Xiaomi wins the smartphone gross sales crown, and Samsung appears sad about it
Xiaomi’s Redmi K40 Pro, which has flagship specs (a Snapdragon 888 and 120Hz display) for around $ 600.
One of Xiaomi’s many crazy ideas is this Xiaomi Mi 11 Ultra. It has a screen in the camera threshold.
This is not a Samsung phone; It’s the Xiaomi Mi Mix Fold.
Xiaomi’s 200W charging technology is fast.
After climbing to number 2 in the second quarter of 2021, Xiaomi is the world’s largest smartphone provider for the first time. This emerges from the July figures from Counterpoint Research, in which Xiaomi is in first place with 17.1 percent of the world market, Samsung in second place with 15.7 percent and Apple in third place with 14.3 percent.
According to Counterpoint, Xiaomi’s market share increased by 26 percent from month to month. Tarun Pathak, Director of Counterpoint Research explains why: “Since the beginning of Huawei’s decline, Xiaomi has made consistent and aggressive efforts to fill the void created by that decline. The OEM has expanded into Huawei and HONOR’s legacy markets such as China, Europe, the Middle East and Africa. In June, Xiaomi received further support from the recovery in China, Europe and India, as well as Samsung’s decline due to delivery bottlenecks. “
Huawei slumped into the market share charts as the effects of the multi-year US export ban caught up with the company. Huawei continues to make announcements on paper, but with the main brand lacking chips and software and selling the Honor sub-brand, there isn’t much left of Huawei in the current smartphone market.
Xiaomi covers every possible market segment with 58 smartphone models currently listed on its global website. Its products include phones starting at $ 100, state-of-the-art foldable devices like the Mi Mix Fold, and flagship phones like the Mi 11 Ultra, which has a second rear screen in the camera bump and a massive 50 MP, 1 / 1.12-inch -Sensor. Xiaomi is aggressive in its home market of China – the largest smartphone market in the world – and plays an important role in India, the second largest market in the world. The company does not have a smartphone business in the United States.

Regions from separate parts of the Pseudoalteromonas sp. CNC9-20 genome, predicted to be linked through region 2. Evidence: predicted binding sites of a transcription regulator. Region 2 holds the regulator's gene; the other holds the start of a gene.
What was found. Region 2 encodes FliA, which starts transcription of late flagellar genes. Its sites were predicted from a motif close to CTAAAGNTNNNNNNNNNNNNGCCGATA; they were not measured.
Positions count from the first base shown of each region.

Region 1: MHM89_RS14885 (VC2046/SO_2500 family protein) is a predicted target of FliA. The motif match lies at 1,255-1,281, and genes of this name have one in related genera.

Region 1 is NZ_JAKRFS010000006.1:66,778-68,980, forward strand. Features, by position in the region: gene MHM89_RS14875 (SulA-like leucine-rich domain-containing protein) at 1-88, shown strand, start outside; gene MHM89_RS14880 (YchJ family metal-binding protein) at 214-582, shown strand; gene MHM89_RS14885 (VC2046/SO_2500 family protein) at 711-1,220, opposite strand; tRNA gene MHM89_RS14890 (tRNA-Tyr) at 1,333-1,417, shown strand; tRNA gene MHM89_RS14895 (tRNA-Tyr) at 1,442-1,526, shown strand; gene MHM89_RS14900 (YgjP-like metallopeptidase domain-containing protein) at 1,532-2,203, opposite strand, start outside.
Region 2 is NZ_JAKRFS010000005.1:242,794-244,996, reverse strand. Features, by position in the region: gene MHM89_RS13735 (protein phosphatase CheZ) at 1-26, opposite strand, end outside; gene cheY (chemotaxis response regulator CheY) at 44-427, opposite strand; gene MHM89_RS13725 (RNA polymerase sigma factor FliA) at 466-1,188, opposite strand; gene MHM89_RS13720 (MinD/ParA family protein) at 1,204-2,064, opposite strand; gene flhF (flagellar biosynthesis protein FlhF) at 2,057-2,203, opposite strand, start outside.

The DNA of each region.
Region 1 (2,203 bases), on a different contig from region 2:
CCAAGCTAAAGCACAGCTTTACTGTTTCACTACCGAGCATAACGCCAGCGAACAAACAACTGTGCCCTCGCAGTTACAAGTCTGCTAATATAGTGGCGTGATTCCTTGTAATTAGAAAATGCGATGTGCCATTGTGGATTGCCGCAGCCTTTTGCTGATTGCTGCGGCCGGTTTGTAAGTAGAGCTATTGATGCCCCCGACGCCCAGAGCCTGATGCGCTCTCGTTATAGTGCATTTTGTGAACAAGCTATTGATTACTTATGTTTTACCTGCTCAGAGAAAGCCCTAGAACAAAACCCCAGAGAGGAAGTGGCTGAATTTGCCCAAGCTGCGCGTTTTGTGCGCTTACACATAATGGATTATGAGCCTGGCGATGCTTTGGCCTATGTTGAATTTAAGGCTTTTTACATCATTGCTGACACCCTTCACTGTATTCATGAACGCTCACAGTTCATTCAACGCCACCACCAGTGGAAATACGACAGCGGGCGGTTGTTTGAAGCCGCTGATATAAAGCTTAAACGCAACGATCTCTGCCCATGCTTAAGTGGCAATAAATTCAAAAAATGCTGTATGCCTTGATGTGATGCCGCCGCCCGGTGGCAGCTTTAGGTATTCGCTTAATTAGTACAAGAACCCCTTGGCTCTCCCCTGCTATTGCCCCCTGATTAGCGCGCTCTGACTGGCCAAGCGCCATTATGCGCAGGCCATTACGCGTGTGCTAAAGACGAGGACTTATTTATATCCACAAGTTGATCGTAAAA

Enlarge / It’s a shame Huawei isn’t there, but by around 2020 you’d see Huawei go down as Xiaomi go up.
As for Samsung, which became the number 1 Xiaomi, Counterpoint says the company is facing temporary problems due to the resurgence of COVID-19 in Vietnam. In addition to China and South Korea, the company’s home country, Samsung has large telephone production facilities in Vietnam. Varun Mishra, Senior Analyst at Counterpoint, said, “Samsung’s production was halted in June, causing the brand’s devices to experience bottlenecks across all channels. Xiaomi, with its strong mid-range portfolio and broad market coverage, was the biggest beneficiary of the short-term void left by Samsung’s A-series. “
“Once Samsung recovers, the ranks will likely change again,” the website added.
Despite Counterpoint’s claims that Samsung’s problems are temporary, Samsung doesn’t seem happy with its second place in the market. According to a report by South Korean website The Elec, Samsung Electronics is “expanding its management assessment” of the wireless business, a move Samsung says “when top management believes there is a problem with a particular business unit,” according to The Elec.
The report said that “Samsung is very likely to miss its sales target for the Galaxy S21,” which has sold 13.5 million units so far in the first half of the year. During the same period, the previous model, the S20, was sold in the middle of 20 million, while older Galaxy S models sold around 30 million. One could argue that customers keep smartphones longer, but Xiaomi doesn’t seem to have these issues.
Samsung is on hold as the company’s boss Lee Jae-yong (aka Jay Y. Lee) is still in jail for bribery. This month, Lee has a parole hearing that could lead to his release, and some people in South Korea are even campaigning for Lee to be pardoned as Samsung plays a huge role in the South Korean economy (the company represents about 15 percent of South Korea’s GDP). The Elec speculates that with Samsung’s leader likely to be out of jail soon, a review of key corporate divisions may already be underway so Lee can make quick decisions upon his release.